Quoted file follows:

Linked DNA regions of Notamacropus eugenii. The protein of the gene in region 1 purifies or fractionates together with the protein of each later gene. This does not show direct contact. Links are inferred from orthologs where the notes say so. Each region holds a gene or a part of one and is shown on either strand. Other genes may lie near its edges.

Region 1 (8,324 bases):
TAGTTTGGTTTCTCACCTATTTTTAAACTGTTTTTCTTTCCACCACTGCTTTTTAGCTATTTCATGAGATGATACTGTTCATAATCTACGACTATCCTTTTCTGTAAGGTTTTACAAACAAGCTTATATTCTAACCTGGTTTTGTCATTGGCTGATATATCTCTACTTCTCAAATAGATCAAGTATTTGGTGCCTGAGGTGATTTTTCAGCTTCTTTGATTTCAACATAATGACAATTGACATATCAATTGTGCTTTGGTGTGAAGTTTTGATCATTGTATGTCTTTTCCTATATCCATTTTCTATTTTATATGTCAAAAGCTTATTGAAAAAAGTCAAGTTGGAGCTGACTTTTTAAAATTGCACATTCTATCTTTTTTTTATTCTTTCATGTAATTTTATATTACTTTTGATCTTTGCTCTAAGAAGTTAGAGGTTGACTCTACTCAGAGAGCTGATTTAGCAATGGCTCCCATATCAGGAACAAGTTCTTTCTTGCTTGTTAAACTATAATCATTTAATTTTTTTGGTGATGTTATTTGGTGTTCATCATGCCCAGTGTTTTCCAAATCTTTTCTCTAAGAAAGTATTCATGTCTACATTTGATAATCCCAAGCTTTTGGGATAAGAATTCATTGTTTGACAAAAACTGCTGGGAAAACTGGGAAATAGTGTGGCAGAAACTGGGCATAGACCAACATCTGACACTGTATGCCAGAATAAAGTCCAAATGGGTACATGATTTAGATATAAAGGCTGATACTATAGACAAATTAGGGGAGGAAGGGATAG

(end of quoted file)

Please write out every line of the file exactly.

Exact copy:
Linked DNA regions of Notamacropus eugenii. The protein of the gene in region 1 purifies or fractionates together with the protein of each later gene. This does not show direct contact. Links are inferred from orthologs where the notes say so. Each region holds a gene or a part of one and is shown on either strand. Other genes may lie near its edges.

Region 1 (8,324 bases):
TAGTTTGGTTTCTCACCTATTTTTAAACTGTTTTTCTTTCCACCACTGCTTTTTAGCTATTTCATGAGATGATACTGTTCATAATCTACGACTATCCTTTTCTGTAAGGTTTTACAAACAAGCTTATATTCTAACCTGGTTTTGTCATTGGCTGATATATCTCTACTTCTCAAATAGATCAAGTATTTGGTGCCTGAGGTGATTTTTCAGCTTCTTTGATTTCAACATAATGACAATTGACATATCAATTGTGCTTTGGTGTGAAGTTTTGATCATTGTATGTCTTTTCCTATATCCATTTTCTATTTTATATGTCAAAAGCTTATTGAAAAAAGTCAAGTTGGAGCTGACTTTTTAAAATTGCACATTCTATCTTTTTTTTATTCTTTCATGTAATTTTATATTACTTTTGATCTTTGCTCTAAGAAGTTAGAGGTTGACTCTACTCAGAGAGCTGATTTAGCAATGGCTCCCATATCAGGAACAAGTTCTTTCTTGCTTGTTAAACTATAATCATTTAATTTTTTTGGTGATGTTATTTGGTGTTCATCATGCCCAGTGTTTTCCAAATCTTTTCTCTAAGAAAGTATTCATGTCTACATTTGATAATCCCAAGCTTTTGGGATAAGAATTCATTGTTTGACAAAAACTGCTGGGAAAACTGGGAAATAGTGTGGCAGAAACTGGGCATAGACCAACATCTGACACTGTATGCCAGAATAAAGTCCAAATGGGTACATGATTTAGATATAAAGGCTGATACTATAGACAAATTAGGGGAGGAAGGGATAG